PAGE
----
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Print version ISSN 1646-107X

Motri. vol.10 no.3 Vila Real Sept. 2014 



The spatiotemporal constraint on the swimmer’s decision-making of turning


A restrição espaciotemporal sobre a tomada de decisão de virar do nadador



Thiago A. Costa de Oliveira1; Camila Torriani-Pasin1; Silvia Letícia Silva1; Renata Alvares Denardi1; Fabrício Madureira1; Marcos Roberto Apolinário1; Umberto Cesar Corrêa1,*

1Escola de Educação Física e Esporte, Universidade de São Paulo, São Paulo, Brasil




This study investigated the swimmer’s decision-making process for turning, based on spatiotemporal informational variables. The men and women 50-metre front crawl and backstroke events were selected and analyzed using TACTO software. Participants included 120 adults of both genders aged between 20 and 70 years. The distance to the pool wall at which the swimmers initiated the turn was analyzed with regards to velocity and variability of previous displacement. These factors were split into four groups adopting, quartiles as the cut-off points. Results showed that for all conditions, the swimmers who showed a higher velocity and a lower variability of displacement decided to initiate the turn at a greater distance to the pool wall. Furthermore, the greater distance seemed to be associated with a more successful performance. These results suggest that swimmers should be attuned to spatiotemporal and spatial information in order to maximize their performance.

Keywords: turn of swimming, spatiotemporal constraint, decision-making


Este estudo investigou a tomada de decisão de virar do nadador a partir de variáveis informativas espaciotemporais. Para este fim, provas de 50 metros dos nados crawl e costas para homens e mulheres foram selecionados de uma competição de natação, e analisadas através do software Tacto. Os participantes foram 120 adultos de ambos os sexos com idades entre 20 e 70 anos. As distâncias da parede da piscina em que os nadadores iniciaram a viragem foram analisadas em relação à velocidade e à variabilidade de deslocamento, as quais foram divididas em quatro grupos adotando-se quartis como os pontos de corte. Os resultados mostraram que para todas as condições, os nadadores que apresentaram maior velocidade e menor variabilidade de deslocamento decidiram iniciar a viragem a uma distância maior da parede da piscina, e vice-versa. Além disso, a maior distância pareceu estar relacionada ao desempenho bem-sucedido. Estes resultados sugerem que os nadadores devem estar em sintonia com a informação espaciotemporal e espacial a fim de maximizar o seu desempenho.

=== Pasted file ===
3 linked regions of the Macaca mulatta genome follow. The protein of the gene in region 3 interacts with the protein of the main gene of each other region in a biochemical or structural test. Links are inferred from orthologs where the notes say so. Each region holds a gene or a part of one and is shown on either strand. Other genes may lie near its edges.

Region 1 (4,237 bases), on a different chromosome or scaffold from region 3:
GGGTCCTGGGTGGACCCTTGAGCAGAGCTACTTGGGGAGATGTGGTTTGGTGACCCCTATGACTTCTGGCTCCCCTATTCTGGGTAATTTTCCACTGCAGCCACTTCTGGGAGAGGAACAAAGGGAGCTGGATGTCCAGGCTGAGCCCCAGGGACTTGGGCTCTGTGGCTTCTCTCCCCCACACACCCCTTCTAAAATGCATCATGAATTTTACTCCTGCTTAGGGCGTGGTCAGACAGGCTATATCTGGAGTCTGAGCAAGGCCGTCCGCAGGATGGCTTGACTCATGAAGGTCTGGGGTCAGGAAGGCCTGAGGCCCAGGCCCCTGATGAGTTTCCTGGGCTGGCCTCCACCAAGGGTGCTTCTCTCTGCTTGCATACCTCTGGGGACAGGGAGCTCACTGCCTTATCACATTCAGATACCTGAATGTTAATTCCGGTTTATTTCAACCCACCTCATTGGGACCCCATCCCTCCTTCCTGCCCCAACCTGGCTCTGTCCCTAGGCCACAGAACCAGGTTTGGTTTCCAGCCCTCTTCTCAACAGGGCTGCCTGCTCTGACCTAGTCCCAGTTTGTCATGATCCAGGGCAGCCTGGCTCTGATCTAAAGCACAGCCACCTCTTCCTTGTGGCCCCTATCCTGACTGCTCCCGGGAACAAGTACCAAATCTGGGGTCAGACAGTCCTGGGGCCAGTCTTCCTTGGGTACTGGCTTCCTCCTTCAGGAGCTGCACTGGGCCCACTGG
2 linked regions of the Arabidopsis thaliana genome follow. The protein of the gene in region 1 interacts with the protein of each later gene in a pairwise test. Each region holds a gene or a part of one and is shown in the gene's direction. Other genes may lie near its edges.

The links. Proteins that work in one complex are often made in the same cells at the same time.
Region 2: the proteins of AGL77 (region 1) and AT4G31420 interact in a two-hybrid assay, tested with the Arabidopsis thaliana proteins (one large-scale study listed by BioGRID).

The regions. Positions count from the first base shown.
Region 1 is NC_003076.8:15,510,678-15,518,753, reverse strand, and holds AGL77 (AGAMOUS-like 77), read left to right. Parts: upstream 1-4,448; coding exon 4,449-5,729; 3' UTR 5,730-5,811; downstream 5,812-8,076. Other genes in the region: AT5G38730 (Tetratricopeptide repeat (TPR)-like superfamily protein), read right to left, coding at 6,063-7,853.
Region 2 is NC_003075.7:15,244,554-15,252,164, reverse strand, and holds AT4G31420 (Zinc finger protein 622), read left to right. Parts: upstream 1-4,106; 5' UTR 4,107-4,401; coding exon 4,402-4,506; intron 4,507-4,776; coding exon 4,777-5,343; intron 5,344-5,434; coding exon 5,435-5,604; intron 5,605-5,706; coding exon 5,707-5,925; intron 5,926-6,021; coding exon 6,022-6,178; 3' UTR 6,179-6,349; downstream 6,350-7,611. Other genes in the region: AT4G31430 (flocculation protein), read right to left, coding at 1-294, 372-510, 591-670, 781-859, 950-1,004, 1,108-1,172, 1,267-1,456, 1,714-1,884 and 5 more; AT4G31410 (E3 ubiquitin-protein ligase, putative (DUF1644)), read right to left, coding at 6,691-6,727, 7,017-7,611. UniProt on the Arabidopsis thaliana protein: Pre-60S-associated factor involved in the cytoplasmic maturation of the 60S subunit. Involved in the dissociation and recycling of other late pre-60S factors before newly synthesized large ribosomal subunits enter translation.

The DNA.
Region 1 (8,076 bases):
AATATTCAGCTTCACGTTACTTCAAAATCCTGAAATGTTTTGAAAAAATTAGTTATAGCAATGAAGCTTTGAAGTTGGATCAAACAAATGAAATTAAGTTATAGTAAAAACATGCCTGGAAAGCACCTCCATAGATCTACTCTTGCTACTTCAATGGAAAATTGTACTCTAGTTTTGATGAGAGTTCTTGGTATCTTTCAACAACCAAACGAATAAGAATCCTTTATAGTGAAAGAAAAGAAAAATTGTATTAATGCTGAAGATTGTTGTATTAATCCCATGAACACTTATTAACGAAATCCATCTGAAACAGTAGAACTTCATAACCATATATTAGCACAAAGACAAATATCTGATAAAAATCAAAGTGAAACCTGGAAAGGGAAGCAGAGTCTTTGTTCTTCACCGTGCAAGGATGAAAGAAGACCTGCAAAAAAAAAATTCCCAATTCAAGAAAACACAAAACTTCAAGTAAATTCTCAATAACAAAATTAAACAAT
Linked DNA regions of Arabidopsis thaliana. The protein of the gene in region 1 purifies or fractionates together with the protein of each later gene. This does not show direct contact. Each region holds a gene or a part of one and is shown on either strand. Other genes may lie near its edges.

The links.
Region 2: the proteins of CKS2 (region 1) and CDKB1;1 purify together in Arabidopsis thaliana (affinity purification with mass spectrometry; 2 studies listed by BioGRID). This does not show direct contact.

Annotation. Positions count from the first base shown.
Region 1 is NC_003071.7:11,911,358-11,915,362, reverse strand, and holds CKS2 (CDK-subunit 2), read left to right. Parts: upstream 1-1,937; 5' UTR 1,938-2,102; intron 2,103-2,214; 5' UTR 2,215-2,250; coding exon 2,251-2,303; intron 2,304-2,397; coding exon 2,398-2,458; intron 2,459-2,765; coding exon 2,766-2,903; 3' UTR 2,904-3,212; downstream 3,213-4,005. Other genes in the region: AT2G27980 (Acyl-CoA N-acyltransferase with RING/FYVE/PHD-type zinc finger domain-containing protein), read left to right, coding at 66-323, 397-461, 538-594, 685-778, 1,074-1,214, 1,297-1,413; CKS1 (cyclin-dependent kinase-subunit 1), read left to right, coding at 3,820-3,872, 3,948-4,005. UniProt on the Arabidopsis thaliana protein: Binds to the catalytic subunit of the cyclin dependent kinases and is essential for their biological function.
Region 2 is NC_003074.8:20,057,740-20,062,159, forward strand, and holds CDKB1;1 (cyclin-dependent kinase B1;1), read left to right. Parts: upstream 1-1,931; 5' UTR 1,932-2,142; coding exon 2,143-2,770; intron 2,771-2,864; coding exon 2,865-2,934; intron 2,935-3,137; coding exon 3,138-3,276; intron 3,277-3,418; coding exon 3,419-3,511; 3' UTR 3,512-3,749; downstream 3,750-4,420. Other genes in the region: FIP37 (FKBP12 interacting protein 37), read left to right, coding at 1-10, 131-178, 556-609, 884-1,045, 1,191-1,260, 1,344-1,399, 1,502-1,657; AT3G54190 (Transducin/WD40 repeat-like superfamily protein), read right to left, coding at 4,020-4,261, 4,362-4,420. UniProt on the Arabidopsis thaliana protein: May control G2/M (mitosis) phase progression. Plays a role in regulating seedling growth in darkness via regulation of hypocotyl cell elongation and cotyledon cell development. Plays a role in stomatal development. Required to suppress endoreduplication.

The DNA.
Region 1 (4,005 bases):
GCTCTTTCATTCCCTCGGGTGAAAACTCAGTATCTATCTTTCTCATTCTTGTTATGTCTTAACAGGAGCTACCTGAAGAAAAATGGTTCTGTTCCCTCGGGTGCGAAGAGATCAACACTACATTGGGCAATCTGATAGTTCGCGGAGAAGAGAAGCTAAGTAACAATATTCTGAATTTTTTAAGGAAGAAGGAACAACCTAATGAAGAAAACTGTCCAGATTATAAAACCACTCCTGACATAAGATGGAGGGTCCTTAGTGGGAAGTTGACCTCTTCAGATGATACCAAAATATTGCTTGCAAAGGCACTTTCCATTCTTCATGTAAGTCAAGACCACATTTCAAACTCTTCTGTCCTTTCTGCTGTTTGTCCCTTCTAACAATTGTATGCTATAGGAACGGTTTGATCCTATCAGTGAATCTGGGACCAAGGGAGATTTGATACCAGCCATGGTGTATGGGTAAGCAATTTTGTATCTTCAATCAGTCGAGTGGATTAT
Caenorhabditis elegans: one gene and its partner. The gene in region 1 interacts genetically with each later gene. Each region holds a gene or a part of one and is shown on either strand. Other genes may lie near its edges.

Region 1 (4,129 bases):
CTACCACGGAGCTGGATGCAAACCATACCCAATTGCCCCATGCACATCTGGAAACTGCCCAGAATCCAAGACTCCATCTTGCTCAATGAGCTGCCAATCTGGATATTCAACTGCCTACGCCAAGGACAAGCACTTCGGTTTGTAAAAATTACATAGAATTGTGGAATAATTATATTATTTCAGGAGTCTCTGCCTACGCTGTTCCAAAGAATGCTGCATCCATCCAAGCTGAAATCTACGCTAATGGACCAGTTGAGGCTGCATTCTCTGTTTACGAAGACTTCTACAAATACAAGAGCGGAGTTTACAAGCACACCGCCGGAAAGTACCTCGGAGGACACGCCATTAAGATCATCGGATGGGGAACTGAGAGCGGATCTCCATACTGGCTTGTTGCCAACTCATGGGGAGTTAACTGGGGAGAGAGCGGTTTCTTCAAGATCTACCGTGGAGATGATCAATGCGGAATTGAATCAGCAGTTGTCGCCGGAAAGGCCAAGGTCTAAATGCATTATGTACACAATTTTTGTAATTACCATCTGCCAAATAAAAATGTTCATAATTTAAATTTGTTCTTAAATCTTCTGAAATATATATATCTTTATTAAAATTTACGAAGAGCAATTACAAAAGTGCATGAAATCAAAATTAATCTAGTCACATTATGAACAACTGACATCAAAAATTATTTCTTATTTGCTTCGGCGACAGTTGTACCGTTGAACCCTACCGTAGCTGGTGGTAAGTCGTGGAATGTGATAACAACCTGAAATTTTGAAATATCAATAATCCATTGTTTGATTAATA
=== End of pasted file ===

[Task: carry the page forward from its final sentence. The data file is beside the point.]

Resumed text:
Palavras-chave: viragens em natação, restrição espaciotemporal, tomada de decisão




Swimming is one of the oldest activities still participated in by humans (Kehm, 2007; Mood, Musker, & Rink, 2012). Due the complexity of this human activity, research on swimming has been conducted at several analyses levels, including the physiological, biomechanical, behavioural, psychological, and sociocultural levels. Previous research has also focused on different areas of the sport of swimming, such as the development of programmes and the identification of mechanisms and processes subjacent to performance (Anderson & Petrie, 2012; Freudenheim, Wulf, Madureira, Pasetto, & Corrêa, 2010; Madureira, Freudenheim, Bastos, Corrêa, & Ferreira, 2012; Sanders, et al., 2012; Zamparo, Capelli, & Pendergast, 2011). Over the past few decades, there has been an increasing level of interest in research that focuses on swimming performance in competitive contexts, including research on the understanding of key components as one of the most influential aspects of the performance.